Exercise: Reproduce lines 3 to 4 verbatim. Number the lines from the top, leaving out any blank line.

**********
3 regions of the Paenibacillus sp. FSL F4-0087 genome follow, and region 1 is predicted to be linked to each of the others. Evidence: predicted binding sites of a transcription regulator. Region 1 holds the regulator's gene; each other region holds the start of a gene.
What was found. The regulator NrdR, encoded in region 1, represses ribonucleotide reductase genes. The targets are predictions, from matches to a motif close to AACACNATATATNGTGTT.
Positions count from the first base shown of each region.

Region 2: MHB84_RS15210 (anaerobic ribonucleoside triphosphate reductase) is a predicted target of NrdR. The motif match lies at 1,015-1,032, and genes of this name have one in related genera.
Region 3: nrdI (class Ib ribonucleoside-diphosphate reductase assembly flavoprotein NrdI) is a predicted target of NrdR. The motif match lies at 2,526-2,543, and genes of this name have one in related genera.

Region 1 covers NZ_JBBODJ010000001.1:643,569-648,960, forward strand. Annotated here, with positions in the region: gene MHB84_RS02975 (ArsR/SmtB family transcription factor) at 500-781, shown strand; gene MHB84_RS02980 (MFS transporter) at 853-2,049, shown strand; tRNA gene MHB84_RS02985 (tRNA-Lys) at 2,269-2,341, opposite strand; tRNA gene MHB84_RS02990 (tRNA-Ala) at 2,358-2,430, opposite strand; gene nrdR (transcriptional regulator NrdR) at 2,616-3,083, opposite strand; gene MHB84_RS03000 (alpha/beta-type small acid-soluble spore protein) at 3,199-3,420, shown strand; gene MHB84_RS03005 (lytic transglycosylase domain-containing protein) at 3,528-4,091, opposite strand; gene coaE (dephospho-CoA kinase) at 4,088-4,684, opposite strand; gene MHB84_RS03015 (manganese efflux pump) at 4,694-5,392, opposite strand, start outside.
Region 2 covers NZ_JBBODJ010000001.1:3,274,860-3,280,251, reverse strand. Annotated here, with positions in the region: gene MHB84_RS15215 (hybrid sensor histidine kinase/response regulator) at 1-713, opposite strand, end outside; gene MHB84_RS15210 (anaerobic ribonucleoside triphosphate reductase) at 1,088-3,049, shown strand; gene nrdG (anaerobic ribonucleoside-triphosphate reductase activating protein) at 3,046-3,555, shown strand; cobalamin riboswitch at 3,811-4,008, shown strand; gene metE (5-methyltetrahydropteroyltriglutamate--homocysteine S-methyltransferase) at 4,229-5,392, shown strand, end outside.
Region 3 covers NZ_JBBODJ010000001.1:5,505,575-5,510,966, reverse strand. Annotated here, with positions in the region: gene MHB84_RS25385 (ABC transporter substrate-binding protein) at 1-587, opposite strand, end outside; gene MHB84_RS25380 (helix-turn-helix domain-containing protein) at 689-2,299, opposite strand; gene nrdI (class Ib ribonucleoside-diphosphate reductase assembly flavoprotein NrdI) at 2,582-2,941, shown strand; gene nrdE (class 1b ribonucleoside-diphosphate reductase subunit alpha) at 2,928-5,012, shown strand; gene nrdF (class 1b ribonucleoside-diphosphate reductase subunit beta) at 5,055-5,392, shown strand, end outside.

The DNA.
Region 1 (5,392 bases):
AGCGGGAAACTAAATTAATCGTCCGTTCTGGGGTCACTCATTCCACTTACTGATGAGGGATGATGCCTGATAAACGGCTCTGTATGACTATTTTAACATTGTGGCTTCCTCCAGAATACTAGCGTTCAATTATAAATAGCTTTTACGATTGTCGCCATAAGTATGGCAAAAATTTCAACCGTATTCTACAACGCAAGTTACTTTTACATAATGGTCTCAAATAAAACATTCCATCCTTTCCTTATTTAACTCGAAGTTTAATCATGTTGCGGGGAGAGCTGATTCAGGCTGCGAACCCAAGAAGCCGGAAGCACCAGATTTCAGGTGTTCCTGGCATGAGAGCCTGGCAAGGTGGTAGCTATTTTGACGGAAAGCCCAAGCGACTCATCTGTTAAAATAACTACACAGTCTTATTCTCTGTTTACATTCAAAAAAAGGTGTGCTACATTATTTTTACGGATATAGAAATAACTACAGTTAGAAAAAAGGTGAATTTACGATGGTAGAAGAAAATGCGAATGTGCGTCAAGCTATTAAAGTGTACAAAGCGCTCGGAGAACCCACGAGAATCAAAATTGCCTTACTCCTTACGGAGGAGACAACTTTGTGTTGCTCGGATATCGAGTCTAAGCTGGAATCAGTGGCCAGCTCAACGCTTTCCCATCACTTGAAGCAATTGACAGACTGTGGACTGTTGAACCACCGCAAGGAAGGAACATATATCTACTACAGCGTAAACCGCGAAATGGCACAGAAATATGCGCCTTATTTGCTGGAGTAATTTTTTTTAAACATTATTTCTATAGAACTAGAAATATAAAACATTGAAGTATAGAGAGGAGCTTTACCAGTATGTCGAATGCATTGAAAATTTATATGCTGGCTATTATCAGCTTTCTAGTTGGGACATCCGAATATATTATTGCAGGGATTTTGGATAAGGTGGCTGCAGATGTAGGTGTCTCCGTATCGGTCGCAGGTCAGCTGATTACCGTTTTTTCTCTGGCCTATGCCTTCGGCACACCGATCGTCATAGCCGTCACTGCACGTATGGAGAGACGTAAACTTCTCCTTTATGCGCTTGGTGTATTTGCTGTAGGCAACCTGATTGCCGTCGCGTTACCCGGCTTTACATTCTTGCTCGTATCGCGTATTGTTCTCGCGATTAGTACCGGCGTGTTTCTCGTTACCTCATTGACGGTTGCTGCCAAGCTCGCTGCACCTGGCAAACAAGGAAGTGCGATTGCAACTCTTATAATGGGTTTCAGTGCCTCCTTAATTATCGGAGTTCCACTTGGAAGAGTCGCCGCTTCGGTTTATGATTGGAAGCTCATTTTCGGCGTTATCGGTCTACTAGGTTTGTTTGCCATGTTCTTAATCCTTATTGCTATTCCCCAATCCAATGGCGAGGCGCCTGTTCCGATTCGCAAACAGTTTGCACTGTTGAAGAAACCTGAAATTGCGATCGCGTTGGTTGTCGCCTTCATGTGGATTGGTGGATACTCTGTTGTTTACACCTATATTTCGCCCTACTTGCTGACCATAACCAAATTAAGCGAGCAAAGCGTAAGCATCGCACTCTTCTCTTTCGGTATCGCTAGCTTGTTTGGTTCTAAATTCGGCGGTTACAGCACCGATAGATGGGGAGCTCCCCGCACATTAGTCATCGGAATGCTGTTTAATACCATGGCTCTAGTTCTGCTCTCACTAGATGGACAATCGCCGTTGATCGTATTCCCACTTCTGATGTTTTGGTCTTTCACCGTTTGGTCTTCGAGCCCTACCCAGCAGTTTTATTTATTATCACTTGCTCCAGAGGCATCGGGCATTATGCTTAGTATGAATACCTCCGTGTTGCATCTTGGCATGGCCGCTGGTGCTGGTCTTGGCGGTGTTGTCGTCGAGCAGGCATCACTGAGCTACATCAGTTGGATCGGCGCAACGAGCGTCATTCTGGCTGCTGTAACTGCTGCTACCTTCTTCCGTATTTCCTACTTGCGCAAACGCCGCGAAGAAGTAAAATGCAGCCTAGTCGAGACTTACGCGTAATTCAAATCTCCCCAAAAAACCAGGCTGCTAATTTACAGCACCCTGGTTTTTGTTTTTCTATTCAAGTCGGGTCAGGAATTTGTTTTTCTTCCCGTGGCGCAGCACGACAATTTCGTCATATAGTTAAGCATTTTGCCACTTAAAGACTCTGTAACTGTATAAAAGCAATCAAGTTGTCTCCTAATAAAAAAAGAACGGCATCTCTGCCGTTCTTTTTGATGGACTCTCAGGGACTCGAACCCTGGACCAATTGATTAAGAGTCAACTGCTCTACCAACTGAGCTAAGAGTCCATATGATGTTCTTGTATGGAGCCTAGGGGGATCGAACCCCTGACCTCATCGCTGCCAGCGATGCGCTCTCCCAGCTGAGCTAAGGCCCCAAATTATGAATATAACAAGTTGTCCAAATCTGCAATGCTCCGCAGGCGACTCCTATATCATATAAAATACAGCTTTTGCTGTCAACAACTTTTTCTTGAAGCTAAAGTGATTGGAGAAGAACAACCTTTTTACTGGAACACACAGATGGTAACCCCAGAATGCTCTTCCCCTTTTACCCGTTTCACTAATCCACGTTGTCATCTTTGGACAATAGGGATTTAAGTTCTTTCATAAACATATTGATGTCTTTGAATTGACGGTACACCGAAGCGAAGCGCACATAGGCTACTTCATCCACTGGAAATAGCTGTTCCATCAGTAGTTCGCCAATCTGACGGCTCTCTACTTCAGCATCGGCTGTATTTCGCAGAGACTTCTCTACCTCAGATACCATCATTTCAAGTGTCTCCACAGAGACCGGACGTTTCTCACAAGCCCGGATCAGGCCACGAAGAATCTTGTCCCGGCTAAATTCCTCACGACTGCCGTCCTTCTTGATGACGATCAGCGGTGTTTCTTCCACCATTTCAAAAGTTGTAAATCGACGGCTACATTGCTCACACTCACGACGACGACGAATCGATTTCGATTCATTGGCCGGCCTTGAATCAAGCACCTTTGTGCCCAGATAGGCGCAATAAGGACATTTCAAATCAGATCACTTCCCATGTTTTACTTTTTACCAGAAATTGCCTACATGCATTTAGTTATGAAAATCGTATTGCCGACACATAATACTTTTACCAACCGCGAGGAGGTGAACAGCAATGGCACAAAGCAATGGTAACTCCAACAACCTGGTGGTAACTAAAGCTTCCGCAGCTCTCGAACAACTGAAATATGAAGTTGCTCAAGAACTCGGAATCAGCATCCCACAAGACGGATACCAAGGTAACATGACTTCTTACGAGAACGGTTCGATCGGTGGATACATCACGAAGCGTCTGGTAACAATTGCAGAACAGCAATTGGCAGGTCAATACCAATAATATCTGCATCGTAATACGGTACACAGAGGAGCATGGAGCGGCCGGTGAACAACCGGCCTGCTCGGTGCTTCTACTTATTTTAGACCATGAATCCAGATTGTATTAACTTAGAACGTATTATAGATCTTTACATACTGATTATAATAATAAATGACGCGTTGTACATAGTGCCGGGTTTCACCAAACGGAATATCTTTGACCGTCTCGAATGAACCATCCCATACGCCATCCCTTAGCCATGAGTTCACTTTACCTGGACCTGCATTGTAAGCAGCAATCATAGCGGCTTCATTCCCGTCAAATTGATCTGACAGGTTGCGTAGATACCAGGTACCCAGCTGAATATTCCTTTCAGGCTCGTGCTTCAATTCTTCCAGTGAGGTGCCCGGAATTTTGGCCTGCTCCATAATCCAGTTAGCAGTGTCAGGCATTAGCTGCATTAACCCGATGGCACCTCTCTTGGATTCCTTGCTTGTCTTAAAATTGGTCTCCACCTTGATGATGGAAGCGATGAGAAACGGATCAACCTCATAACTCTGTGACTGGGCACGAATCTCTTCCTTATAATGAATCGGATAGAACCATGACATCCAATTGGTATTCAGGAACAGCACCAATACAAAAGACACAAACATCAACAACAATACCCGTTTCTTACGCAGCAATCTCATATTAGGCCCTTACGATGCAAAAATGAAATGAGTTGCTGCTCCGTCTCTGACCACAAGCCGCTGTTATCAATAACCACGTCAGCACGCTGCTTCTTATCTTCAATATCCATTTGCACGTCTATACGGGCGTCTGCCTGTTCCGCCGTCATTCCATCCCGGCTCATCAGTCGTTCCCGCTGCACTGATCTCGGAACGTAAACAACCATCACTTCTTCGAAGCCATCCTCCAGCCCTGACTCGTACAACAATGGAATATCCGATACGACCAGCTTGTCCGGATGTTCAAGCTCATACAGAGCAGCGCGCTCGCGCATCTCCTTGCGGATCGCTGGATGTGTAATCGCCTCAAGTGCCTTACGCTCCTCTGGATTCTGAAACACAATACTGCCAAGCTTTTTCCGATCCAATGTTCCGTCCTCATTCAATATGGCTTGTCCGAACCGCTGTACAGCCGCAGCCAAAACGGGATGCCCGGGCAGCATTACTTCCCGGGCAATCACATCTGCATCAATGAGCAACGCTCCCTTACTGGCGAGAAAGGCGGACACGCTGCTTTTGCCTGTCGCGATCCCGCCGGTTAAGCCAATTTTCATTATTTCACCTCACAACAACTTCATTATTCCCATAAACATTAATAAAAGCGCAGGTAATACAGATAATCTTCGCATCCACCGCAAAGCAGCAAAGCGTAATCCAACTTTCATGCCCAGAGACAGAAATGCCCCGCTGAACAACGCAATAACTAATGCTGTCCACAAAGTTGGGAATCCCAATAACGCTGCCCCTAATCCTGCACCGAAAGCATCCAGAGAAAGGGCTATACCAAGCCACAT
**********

Positions count from the first base shown of each region.

Region 2: MHB84_RS15210 (anaerobic ribonucleoside triphosphate reductase) is a predicted target of NrdR. The motif match lies at 1,015-1,032, and genes of this name have one in related genera.